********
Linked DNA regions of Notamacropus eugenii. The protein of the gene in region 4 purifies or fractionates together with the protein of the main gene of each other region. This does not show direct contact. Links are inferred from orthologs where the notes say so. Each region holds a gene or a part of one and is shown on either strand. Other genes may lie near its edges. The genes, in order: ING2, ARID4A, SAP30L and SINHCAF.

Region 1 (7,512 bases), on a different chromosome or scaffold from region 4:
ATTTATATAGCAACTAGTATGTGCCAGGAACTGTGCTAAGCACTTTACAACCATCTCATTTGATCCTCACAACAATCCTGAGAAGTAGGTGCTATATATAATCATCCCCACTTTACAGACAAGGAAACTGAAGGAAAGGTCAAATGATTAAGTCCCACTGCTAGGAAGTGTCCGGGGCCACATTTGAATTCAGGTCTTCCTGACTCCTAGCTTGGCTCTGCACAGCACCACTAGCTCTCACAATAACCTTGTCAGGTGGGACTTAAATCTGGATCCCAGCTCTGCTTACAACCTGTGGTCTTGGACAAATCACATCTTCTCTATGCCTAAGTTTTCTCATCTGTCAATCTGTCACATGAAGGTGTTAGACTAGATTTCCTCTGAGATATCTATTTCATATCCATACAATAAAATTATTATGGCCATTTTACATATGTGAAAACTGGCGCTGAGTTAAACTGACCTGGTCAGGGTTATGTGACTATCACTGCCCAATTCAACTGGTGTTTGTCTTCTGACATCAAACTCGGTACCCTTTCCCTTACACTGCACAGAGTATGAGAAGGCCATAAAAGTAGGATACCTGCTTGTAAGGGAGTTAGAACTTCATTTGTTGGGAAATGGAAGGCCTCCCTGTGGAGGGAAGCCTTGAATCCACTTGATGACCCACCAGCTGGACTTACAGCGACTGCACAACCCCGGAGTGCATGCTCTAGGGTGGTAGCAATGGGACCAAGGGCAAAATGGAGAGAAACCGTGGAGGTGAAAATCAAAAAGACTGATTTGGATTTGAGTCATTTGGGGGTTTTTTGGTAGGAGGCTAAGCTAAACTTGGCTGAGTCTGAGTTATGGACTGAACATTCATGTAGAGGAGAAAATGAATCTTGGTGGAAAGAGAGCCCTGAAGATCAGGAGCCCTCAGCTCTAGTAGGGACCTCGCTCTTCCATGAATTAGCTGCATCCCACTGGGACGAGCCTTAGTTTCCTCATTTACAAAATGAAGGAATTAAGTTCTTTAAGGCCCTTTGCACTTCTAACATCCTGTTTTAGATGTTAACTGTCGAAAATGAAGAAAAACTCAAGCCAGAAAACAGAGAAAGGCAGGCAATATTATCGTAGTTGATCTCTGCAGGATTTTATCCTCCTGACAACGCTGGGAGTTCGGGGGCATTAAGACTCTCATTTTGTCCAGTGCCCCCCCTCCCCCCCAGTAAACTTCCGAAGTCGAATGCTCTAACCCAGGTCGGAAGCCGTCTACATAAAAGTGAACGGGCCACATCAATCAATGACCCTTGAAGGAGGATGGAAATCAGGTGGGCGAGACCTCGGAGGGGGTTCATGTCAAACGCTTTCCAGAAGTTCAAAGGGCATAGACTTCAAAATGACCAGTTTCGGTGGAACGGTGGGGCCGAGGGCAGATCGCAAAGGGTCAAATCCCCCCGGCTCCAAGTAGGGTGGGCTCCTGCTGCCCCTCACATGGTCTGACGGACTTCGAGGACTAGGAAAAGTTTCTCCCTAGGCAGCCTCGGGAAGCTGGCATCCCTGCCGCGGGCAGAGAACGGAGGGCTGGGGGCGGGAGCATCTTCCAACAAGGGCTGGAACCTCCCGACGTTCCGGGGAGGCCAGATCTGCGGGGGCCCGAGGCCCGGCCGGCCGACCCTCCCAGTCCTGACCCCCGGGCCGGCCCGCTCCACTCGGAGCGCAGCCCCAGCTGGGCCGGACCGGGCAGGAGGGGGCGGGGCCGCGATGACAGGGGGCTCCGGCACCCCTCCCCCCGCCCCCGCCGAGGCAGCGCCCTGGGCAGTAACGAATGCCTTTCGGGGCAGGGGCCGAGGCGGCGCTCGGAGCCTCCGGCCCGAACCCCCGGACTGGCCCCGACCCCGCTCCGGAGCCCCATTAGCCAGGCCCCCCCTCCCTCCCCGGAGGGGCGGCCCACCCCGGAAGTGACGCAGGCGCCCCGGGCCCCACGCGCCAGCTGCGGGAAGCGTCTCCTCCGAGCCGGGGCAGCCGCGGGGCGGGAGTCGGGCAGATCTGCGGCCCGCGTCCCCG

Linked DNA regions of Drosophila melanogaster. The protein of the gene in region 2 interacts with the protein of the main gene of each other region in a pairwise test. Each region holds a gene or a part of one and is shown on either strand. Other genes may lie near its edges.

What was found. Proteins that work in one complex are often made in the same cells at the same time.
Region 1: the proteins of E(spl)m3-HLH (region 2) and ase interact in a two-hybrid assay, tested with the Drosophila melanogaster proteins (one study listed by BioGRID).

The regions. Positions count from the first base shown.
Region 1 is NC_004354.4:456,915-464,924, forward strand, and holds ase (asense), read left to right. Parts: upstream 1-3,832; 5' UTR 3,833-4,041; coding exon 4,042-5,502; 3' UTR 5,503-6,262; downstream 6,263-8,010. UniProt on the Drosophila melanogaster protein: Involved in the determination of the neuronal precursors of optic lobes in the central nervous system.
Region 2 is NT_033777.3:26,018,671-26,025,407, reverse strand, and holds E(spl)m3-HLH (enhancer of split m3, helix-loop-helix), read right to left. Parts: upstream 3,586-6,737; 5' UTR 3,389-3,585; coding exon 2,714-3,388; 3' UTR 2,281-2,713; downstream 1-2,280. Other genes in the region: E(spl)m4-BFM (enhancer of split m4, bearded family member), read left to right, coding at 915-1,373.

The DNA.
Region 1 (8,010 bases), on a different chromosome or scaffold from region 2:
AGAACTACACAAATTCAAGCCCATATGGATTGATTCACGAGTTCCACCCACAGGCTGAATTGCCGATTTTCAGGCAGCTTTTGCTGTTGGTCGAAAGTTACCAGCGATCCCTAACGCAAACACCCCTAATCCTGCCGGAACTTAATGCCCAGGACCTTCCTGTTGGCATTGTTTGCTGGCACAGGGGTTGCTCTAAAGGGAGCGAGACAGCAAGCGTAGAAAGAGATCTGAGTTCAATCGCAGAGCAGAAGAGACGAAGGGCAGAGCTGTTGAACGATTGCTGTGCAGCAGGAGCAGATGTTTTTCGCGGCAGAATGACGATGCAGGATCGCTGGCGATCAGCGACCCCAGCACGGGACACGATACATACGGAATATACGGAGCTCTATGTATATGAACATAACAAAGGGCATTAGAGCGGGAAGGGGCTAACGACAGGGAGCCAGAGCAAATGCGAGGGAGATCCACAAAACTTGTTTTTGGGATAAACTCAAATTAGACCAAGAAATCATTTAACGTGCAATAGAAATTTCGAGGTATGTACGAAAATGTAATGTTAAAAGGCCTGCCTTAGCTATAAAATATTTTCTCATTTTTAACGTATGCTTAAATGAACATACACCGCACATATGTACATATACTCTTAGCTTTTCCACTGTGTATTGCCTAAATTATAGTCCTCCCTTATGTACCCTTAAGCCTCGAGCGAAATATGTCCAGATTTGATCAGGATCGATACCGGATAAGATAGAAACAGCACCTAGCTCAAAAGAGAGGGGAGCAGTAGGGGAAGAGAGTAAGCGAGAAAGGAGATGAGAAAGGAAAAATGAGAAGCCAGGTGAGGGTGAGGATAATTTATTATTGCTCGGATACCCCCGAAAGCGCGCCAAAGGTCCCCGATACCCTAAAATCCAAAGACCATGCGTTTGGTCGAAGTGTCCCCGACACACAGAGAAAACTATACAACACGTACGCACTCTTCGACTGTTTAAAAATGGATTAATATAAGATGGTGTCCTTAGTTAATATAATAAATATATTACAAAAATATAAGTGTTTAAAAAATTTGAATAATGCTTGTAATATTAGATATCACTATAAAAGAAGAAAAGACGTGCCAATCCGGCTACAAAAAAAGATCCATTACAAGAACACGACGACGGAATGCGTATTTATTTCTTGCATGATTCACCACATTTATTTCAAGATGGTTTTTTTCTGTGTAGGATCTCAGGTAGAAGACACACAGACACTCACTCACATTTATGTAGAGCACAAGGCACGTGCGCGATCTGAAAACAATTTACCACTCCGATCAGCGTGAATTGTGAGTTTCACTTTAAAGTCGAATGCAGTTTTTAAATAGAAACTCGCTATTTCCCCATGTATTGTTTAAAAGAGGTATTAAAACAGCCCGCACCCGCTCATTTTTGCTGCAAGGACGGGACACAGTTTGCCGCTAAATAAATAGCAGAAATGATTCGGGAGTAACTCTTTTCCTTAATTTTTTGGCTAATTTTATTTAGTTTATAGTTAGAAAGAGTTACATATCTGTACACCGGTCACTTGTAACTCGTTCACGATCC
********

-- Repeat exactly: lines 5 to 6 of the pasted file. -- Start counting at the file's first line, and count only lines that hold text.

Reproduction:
What was found. Proteins that work in one complex are often made in the same cells at the same time.
Region 1: the proteins of E(spl)m3-HLH (region 2) and ase interact in a two-hybrid assay, tested with the Drosophila melanogaster proteins (one study listed by BioGRID).